Cooperativity in Highly Excited Rydberg
Ensembles — Control and Entanglement
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Science behind COHERENCE
In these pages, we aim to explain the science behind COHERENCE to a general audience. To this end, some of the most exciting results obtained by the young researches involved in the network will be presented in an accessible form. In the meantime, below you can find a couple of questions and answers explaining in simple terms what COHERENCE is all about. If you have further questions, we will be happy to answer them.
Q: In a nutshell, what kind of science does COHERENCE do?
A: COHERENCE investigates what happens when atoms are excited to so-called Rydberg states in which they interact very strongly with one another. In particular, we would like to understand what kind of collective and cooperative effects occur in such systems – that is, how they behave in large numbers – and to what extent it is possible to actively and coherently control such systems.
Q: What are Rydberg atoms?
A: An atom consists of a nucleus made up of neutrons and positively charged protons, around which a number of negatively charged electrons orbit. Quantum mechanics dictates that only certain well–defined orbits are possible, and there exists an orbit for which the total energy (that of the motion and the electrostatic energy) is at a minimum – this is called the ground state. From this lowest energy state, we can now excite the electrons to higher–lying orbits, for example by shining laser light on the atoms. These orbits are characterized by a number called the ”principal quantum number”; very high–lying orbits have large principal quantum numbers, and for values above 15–20 one speaks of ”Rydberg atoms”.
Q: Why are Rydberg atoms so interesting?
A: The fact that Rydberg atoms are highly excited has several consequences. For one thing, in a Rydberg atom the outermost electron orbits the nucleus at a much larger distance than a ground&8211;#state atom. To give you a real–life example: If the orbit of the electron in a “normal“ atom corresponds to the altitude at which commercial jet planes fly, then the corresponding orbit in a Rydberg atom can be as far away as the moon.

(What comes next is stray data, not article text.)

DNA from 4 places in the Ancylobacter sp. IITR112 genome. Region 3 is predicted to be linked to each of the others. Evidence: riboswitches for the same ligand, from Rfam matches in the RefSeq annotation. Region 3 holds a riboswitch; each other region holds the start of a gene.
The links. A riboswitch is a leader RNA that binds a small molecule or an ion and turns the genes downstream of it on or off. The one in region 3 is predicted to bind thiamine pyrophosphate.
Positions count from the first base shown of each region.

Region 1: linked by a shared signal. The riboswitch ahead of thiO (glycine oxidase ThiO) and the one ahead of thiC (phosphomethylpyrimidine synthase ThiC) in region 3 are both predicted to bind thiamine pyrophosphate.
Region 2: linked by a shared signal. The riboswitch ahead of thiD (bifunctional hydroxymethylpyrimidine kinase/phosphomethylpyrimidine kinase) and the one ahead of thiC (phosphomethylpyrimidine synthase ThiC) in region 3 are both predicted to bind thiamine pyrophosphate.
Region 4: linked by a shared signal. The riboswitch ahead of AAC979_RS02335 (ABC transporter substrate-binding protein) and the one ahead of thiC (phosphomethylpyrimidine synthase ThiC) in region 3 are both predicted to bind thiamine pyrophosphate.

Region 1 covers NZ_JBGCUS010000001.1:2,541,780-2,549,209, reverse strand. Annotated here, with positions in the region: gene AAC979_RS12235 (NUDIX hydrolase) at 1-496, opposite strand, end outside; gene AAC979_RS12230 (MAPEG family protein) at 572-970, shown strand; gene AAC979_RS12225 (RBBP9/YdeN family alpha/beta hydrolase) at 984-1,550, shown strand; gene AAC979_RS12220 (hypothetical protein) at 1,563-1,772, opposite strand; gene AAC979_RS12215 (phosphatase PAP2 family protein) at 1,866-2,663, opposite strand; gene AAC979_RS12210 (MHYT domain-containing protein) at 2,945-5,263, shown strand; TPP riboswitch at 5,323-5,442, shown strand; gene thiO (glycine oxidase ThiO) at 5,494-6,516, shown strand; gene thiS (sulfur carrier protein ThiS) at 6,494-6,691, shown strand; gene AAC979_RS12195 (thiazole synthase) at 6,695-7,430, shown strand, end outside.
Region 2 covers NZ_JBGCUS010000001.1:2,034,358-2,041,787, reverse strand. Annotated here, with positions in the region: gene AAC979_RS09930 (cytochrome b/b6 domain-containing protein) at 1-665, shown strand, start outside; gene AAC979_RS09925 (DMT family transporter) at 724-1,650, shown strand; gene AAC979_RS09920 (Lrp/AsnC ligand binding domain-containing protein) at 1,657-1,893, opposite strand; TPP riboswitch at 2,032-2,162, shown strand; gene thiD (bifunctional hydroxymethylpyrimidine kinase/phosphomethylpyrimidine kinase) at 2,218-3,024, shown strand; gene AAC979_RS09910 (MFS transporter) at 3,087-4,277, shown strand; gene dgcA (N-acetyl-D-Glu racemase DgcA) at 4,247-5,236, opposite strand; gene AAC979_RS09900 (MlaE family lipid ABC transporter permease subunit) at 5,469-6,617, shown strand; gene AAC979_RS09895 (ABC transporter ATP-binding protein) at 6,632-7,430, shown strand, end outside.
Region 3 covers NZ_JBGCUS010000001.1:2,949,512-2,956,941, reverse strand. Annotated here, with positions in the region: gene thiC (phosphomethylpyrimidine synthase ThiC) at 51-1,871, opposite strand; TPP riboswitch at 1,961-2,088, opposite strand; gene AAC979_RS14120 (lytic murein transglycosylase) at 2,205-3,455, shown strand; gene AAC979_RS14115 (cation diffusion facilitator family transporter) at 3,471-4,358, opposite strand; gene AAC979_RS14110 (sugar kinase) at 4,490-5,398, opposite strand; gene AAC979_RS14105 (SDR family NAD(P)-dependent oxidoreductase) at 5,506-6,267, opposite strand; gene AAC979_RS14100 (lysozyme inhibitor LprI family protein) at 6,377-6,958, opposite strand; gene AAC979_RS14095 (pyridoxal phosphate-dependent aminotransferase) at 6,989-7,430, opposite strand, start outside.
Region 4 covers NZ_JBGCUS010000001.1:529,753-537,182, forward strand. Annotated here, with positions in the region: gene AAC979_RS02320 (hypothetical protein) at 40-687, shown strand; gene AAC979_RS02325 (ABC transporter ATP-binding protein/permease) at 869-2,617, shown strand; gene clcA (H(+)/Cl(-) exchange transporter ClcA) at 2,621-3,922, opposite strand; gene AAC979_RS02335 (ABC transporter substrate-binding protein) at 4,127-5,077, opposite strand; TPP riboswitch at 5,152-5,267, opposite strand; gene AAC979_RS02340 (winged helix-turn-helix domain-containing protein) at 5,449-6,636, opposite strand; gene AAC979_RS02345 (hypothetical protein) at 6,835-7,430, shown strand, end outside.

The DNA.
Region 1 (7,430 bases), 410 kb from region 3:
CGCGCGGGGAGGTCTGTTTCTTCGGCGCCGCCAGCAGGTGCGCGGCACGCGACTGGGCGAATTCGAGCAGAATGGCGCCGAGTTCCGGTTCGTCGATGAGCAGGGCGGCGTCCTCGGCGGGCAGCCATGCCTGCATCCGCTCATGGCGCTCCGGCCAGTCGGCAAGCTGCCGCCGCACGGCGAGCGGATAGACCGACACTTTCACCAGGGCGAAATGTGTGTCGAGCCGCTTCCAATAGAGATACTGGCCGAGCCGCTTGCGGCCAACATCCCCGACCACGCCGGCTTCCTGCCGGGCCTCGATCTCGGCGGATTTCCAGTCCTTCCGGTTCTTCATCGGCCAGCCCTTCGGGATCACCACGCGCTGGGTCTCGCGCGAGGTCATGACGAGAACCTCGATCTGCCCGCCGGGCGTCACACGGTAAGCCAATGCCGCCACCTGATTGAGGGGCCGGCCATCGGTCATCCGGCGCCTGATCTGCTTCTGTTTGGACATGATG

These abnormally large orbits, in turn, make Rydberg atoms extremely sensitive to electric fields because they feel the electric charge of the nucleus only very weakly. Finally, if one puts two such atoms close together, their orbiting electrons can influence each other and lead to an attractive or repulsive force between Rydberg atoms that can be billions of times larger than the forces acting between ground–state atoms.
Q: What is meant by “coherent“ control?
A: In the quantum world, the behaviour of a physical object is determined by its wavefunction. You may have heard, for example, that particles behave like waves and that those waves can reinforce and cancel each other, leading to a phenomenon called interference. This phenomenon is at the heart of quantum mechanics and allows us to do things with quantum objects that cannot be done in classical physics, which dominates our everyday experience.
However, interference can only occur if the wavefunctions of the particles involved are synchronized. Unfortunately, any small disturbance will easily destroy that synchronization, such as collisions between atoms or the effect of stray fields (which might be caused by something as banal as the lead of an electric appliance being in the wrong place in the laboratory). “ Coherent control“ means that we have to be able to shield our experiments from such harmful effects and devise clever schemes which make sure that our Rydberg atoms don’t lose their synchronization. Not an easy thing to do!
Q: Are there any real-life applications of the research done in COHERENCE
A: There are, indeed. For one thing, studying large numbers of strongly interacting particles allows us to learn more about similar systems that occur in nature. In the laboratory, we have a great degree of control over how many atoms are involved, how strongly they interact, etc. In this way, we can tailor-make quantum systems that mimic the behaviour of real-life systems and allow us to study their properties under controlled conditions. Also, the coherent control of Rydberg states is a possible avenue towards to realization of quantum gates (that do logical operations such as NOT or AND) and, ultimately, a quantum computer.
Oliver Morsch, COHERENCE
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